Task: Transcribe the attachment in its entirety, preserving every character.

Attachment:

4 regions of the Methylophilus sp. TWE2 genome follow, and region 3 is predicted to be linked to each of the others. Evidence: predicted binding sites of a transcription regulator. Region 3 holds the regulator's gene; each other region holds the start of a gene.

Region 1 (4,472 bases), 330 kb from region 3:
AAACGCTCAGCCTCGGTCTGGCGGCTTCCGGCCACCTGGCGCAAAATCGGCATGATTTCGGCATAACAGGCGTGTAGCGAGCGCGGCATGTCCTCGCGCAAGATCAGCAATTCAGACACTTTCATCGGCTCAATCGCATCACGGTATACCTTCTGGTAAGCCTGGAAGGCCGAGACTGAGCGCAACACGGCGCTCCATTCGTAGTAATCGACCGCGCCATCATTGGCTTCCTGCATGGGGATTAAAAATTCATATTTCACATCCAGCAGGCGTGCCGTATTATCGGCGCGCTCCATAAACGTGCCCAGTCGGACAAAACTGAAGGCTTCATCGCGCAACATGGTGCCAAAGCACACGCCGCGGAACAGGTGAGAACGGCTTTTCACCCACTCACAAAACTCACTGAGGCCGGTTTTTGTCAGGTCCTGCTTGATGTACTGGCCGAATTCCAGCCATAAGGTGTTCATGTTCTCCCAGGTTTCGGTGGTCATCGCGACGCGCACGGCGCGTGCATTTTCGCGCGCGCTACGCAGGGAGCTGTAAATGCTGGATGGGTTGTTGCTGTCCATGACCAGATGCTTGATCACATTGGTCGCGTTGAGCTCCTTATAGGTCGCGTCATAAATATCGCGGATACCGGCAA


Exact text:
4 regions of the Methylophilus sp. TWE2 genome follow, and region 3 is predicted to be linked to each of the others. Evidence: predicted binding sites of a transcription regulator. Region 3 holds the regulator's gene; each other region holds the start of a gene.

Region 1 (4,472 bases), 330 kb from region 3:
AAACGCTCAGCCTCGGTCTGGCGGCTTCCGGCCACCTGGCGCAAAATCGGCATGATTTCGGCATAACAGGCGTGTAGCGAGCGCGGCATGTCCTCGCGCAAGATCAGCAATTCAGACACTTTCATCGGCTCAATCGCATCACGGTATACCTTCTGGTAAGCCTGGAAGGCCGAGACTGAGCGCAACACGGCGCTCCATTCGTAGTAATCGACCGCGCCATCATTGGCTTCCTGCATGGGGATTAAAAATTCATATTTCACATCCAGCAGGCGTGCCGTATTATCGGCGCGCTCCATAAACGTGCCCAGTCGGACAAAACTGAAGGCTTCATCGCGCAACATGGTGCCAAAGCACACGCCGCGGAACAGGTGAGAACGGCTTTTCACCCACTCACAAAACTCACTGAGGCCGGTTTTTGTCAGGTCCTGCTTGATGTACTGGCCGAATTCCAGCCATAAGGTGTTCATGTTCTCCCAGGTTTCGGTGGTCATCGCGACGCGCACGGCGCGTGCATTTTCGCGCGCGCTACGCAGGGAGCTGTAAATGCTGGATGGGTTGTTGCTGTCCATGACCAGATGCTTGATCACATTGGTCGCGTTGAGCTCCTTATAGGTCGCGTCATAAATATCGCGGATACCGGCAA